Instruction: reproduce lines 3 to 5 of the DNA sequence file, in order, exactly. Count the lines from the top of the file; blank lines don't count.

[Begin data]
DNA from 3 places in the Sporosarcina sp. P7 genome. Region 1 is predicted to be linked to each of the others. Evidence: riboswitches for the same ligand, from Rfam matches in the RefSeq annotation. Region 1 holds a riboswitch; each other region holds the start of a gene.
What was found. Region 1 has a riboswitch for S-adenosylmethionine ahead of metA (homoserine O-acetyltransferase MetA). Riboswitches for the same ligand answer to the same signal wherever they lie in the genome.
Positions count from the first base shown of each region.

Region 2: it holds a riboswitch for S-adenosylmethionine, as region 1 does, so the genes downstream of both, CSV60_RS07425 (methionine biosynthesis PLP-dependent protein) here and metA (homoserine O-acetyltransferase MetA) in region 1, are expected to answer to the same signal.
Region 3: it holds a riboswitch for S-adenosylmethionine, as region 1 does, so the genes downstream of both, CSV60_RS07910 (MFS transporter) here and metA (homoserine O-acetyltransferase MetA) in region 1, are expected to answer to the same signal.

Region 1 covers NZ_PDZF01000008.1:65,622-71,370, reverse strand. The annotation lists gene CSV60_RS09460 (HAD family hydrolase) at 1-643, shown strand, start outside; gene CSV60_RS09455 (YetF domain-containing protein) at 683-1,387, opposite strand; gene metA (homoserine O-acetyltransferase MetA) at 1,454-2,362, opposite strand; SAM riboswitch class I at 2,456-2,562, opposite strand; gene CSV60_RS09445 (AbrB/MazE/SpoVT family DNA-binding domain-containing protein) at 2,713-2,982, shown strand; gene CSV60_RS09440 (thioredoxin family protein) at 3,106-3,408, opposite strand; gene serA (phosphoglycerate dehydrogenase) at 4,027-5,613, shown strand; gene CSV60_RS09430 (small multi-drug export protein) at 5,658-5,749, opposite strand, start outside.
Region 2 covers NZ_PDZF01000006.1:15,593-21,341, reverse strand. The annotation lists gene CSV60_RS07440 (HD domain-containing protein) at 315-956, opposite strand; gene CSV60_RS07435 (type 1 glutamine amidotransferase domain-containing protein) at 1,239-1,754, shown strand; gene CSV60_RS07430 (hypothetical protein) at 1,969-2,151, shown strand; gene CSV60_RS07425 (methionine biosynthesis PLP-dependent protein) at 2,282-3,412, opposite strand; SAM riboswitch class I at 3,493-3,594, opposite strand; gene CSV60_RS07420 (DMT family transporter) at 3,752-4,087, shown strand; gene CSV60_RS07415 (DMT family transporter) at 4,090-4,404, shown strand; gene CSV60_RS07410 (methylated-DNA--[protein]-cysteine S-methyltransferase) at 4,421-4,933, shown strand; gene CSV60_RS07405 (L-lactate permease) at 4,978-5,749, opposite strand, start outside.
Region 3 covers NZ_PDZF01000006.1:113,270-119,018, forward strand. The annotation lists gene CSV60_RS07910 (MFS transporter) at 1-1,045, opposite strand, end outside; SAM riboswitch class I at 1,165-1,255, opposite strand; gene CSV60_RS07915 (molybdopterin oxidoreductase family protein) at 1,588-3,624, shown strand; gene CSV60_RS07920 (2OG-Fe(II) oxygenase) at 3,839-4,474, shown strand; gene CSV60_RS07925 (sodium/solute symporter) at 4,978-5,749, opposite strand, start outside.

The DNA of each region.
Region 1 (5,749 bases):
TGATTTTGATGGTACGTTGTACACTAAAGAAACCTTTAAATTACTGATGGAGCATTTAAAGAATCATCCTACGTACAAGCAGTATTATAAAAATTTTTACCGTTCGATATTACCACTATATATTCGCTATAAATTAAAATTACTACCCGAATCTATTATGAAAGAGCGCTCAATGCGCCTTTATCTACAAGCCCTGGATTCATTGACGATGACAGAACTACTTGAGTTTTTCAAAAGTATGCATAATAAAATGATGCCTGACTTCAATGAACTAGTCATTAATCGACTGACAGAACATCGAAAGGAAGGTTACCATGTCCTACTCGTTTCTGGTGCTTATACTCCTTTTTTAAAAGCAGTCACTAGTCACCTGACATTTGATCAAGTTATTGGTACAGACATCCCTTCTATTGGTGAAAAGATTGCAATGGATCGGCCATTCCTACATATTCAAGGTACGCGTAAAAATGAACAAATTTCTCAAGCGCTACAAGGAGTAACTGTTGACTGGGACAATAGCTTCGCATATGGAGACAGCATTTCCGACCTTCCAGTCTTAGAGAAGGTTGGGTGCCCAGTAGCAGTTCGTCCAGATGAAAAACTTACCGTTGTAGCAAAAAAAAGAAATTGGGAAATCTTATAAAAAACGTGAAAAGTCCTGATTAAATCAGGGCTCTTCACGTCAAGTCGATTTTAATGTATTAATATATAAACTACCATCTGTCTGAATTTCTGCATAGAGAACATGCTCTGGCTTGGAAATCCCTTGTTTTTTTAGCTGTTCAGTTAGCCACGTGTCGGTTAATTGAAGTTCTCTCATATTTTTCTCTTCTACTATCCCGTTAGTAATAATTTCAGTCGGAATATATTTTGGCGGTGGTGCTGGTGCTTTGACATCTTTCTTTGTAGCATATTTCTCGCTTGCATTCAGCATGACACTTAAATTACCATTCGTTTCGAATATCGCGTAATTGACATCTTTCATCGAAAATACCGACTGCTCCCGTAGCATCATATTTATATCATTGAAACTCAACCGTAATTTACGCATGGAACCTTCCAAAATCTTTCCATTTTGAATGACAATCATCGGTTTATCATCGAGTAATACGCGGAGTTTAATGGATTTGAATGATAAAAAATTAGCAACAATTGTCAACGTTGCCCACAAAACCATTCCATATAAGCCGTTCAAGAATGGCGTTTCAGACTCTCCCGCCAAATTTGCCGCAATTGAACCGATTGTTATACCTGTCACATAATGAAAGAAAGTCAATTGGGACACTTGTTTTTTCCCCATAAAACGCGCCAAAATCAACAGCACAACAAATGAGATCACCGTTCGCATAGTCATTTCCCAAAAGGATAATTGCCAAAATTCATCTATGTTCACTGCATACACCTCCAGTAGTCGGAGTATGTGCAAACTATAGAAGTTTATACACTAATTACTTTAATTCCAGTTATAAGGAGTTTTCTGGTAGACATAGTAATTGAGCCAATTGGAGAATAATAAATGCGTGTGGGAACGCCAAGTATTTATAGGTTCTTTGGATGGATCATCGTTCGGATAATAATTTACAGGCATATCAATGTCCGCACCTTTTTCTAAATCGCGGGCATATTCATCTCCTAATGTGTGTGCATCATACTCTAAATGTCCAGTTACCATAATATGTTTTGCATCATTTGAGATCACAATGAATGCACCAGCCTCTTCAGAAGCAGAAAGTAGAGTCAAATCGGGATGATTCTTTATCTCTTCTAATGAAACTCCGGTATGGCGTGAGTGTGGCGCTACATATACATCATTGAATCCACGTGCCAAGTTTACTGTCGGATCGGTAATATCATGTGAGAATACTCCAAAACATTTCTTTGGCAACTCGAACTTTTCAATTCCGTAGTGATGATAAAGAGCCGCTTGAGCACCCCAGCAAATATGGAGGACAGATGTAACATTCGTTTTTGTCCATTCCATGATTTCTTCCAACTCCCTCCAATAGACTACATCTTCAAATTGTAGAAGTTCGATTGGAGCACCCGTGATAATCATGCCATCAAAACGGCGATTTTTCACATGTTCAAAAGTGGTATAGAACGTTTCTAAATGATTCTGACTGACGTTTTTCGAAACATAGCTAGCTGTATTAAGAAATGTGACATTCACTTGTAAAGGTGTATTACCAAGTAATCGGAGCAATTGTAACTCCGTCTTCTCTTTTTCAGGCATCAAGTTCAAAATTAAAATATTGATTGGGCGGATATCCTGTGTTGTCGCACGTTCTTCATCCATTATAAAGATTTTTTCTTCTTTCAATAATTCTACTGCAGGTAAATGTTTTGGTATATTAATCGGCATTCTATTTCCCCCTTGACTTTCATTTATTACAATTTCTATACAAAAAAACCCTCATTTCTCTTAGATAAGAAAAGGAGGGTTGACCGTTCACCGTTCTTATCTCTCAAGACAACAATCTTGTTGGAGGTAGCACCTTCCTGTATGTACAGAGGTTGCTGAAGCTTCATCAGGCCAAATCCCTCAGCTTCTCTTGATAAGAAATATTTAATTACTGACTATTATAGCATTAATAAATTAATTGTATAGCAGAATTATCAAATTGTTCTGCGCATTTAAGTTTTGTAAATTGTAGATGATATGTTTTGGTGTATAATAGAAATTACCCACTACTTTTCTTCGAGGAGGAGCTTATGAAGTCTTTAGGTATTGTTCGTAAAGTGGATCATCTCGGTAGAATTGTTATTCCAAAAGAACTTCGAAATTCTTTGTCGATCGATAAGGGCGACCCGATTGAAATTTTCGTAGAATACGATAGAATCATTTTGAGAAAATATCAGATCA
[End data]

Positions count from the first base shown of each region.

Region 2: it holds a riboswitch for S-adenosylmethionine, as region 1 does, so the genes downstream of both, CSV60_RS07425 (methionine biosynthesis PLP-dependent protein) here and metA (homoserine O-acetyltransferase MetA) in region 1, are expected to answer to the same signal.
Region 3: it holds a riboswitch for S-adenosylmethionine, as region 1 does, so the genes downstream of both, CSV60_RS07910 (MFS transporter) here and metA (homoserine O-acetyltransferase MetA) in region 1, are expected to answer to the same signal.